From reading the present disclosure, other modifications and variations will be apparent to persons skilled in the art. Such modifications and variations may involve equivalent features and other features which are already known in the art and which may be used instead of or in addition to features already disclosed herein. Although claims have been formulated in this Application to particular combinations of features, it should be understood that the scope of the disclosure of the present application includes any and every novel feature or any novel combination of features disclosed herein either explicitly or implicitly and any generalisation thereof, whether or not it relates to the same invention as presently claimed in any claim and whether or not it mitigates any or all of the same technical problems as does the present invention. The Applicants hereby give notice that new claims may be formulated to such features and/or combinations of such features during prosecution of the present application or of any further application derived therefrom.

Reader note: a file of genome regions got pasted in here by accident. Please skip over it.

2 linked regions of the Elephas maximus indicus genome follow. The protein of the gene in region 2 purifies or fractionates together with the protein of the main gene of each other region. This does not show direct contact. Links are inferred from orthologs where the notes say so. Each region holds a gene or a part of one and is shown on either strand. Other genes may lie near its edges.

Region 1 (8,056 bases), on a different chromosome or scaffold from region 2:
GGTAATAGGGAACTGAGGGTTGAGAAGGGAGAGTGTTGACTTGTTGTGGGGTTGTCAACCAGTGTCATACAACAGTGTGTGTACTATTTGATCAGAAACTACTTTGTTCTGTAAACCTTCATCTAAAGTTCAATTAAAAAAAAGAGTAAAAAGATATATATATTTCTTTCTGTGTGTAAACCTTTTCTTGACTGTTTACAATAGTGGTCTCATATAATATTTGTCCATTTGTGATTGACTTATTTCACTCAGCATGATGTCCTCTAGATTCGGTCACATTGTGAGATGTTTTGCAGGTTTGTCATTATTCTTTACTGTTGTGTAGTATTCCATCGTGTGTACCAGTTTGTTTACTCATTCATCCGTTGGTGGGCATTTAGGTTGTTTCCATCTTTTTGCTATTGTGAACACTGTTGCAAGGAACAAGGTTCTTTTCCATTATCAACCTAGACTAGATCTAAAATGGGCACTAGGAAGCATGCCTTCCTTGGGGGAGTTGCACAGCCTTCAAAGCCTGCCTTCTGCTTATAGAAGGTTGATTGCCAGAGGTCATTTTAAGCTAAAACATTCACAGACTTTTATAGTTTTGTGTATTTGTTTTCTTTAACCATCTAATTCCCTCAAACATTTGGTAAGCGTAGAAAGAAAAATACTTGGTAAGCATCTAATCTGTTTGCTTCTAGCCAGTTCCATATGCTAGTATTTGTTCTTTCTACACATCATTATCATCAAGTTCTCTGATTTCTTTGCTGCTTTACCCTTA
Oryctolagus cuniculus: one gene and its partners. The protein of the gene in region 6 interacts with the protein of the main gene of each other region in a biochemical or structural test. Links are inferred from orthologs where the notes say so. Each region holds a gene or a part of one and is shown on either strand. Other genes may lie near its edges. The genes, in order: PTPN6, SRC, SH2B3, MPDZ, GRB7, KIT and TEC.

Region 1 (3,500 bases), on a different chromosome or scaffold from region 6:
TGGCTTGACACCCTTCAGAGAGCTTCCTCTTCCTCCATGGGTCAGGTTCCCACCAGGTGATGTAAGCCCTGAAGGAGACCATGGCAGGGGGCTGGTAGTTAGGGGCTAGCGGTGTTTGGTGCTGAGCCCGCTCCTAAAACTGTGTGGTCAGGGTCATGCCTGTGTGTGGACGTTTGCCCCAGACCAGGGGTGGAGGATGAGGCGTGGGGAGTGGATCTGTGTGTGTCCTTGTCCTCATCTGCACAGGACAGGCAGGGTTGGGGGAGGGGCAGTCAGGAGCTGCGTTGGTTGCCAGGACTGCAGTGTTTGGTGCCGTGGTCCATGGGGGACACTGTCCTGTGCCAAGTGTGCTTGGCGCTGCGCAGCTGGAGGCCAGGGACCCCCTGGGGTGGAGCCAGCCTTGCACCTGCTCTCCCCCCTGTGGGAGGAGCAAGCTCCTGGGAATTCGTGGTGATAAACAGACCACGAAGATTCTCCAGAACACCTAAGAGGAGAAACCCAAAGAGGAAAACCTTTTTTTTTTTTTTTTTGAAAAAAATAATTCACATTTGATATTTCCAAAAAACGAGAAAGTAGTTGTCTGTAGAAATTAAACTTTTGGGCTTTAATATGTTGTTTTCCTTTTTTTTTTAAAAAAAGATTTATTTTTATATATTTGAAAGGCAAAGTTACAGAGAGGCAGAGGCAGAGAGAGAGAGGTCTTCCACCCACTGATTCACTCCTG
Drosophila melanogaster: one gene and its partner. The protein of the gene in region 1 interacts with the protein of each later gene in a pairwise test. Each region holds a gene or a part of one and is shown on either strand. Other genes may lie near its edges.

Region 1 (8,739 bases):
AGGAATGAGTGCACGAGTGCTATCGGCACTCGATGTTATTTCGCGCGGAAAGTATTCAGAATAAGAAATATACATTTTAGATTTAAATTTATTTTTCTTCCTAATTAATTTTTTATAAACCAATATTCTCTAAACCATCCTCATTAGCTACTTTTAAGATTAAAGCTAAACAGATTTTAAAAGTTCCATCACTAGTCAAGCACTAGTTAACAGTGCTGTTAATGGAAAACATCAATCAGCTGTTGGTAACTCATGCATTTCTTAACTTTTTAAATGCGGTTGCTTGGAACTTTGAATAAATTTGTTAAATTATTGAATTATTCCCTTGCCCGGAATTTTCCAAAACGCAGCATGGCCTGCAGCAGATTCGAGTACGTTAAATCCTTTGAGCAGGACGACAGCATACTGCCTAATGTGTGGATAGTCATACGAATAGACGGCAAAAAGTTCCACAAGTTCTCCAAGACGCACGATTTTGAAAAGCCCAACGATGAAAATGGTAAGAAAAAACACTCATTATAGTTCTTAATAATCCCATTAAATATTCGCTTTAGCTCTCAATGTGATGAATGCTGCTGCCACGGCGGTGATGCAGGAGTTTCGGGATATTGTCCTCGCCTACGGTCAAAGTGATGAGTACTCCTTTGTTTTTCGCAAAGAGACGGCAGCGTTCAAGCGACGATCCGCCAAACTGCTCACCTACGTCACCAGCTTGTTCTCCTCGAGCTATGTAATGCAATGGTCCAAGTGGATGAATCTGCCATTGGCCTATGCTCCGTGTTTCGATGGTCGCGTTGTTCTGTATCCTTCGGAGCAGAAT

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|U.S. Classification||438/166, 257/E29.293, 257/E21.412, 257/E21.413, 438/308, 257/E29.275|
|International Classification||H01L29/786, H01L21/20, H01L21/02, H01L21/268, H01L21/336, H01L27/12|
|Cooperative Classification||H01L29/78675, H01L29/66757, H01L29/6675, H01L29/78645|
|European Classification||H01L29/66M6T6F15A, H01L29/66M6T6F15A2, H01L29/786D|